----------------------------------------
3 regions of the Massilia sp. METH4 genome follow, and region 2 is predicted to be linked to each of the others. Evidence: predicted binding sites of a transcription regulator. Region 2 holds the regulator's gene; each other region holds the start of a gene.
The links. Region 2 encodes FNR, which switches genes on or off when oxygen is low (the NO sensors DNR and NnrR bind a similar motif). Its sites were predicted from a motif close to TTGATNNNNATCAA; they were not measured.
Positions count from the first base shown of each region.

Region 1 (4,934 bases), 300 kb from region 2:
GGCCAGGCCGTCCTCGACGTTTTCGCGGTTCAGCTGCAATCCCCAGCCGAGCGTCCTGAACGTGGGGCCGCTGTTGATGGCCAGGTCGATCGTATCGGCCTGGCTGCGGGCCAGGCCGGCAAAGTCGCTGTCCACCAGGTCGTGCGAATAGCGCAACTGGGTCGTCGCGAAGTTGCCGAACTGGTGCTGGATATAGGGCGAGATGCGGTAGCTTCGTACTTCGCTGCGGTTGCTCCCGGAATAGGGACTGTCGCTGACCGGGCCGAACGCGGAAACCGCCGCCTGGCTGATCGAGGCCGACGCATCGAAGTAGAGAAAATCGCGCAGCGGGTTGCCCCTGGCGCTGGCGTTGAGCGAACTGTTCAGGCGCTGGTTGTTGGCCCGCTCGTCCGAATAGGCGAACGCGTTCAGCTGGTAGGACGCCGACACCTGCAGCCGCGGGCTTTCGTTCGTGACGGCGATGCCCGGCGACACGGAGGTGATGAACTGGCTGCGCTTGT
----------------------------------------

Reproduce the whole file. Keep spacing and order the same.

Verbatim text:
3 regions of the Massilia sp. METH4 genome follow, and region 2 is predicted to be linked to each of the others. Evidence: predicted binding sites of a transcription regulator. Region 2 holds the regulator's gene; each other region holds the start of a gene.
The links. Region 2 encodes FNR, which switches genes on or off when oxygen is low (the NO sensors DNR and NnrR bind a similar motif). Its sites were predicted from a motif close to TTGATNNNNATCAA; they were not measured.
Positions count from the first base shown of each region.

Region 1 (4,934 bases), 300 kb from region 2:
GGCCAGGCCGTCCTCGACGTTTTCGCGGTTCAGCTGCAATCCCCAGCCGAGCGTCCTGAACGTGGGGCCGCTGTTGATGGCCAGGTCGATCGTATCGGCCTGGCTGCGGGCCAGGCCGGCAAAGTCGCTGTCCACCAGGTCGTGCGAATAGCGCAACTGGGTCGTCGCGAAGTTGCCGAACTGGTGCTGGATATAGGGCGAGATGCGGTAGCTTCGTACTTCGCTGCGGTTGCTCCCGGAATAGGGACTGTCGCTGACCGGGCCGAACGCGGAAACCGCCGCCTGGCTGATCGAGGCCGACGCATCGAAGTAGAGAAAATCGCGCAGCGGGTTGCCCCTGGCGCTGGCGTTGAGCGAACTGTTCAGGCGCTGGTTGTTGGCCCGCTCGTCCGAATAGGCGAACGCGTTCAGCTGGTAGGACGCCGACACCTGCAGCCGCGGGCTTTCGTTCGTGACGGCGATGCCCGGCGACACGGAGGTGATGAACTGGCTGCGCTTGT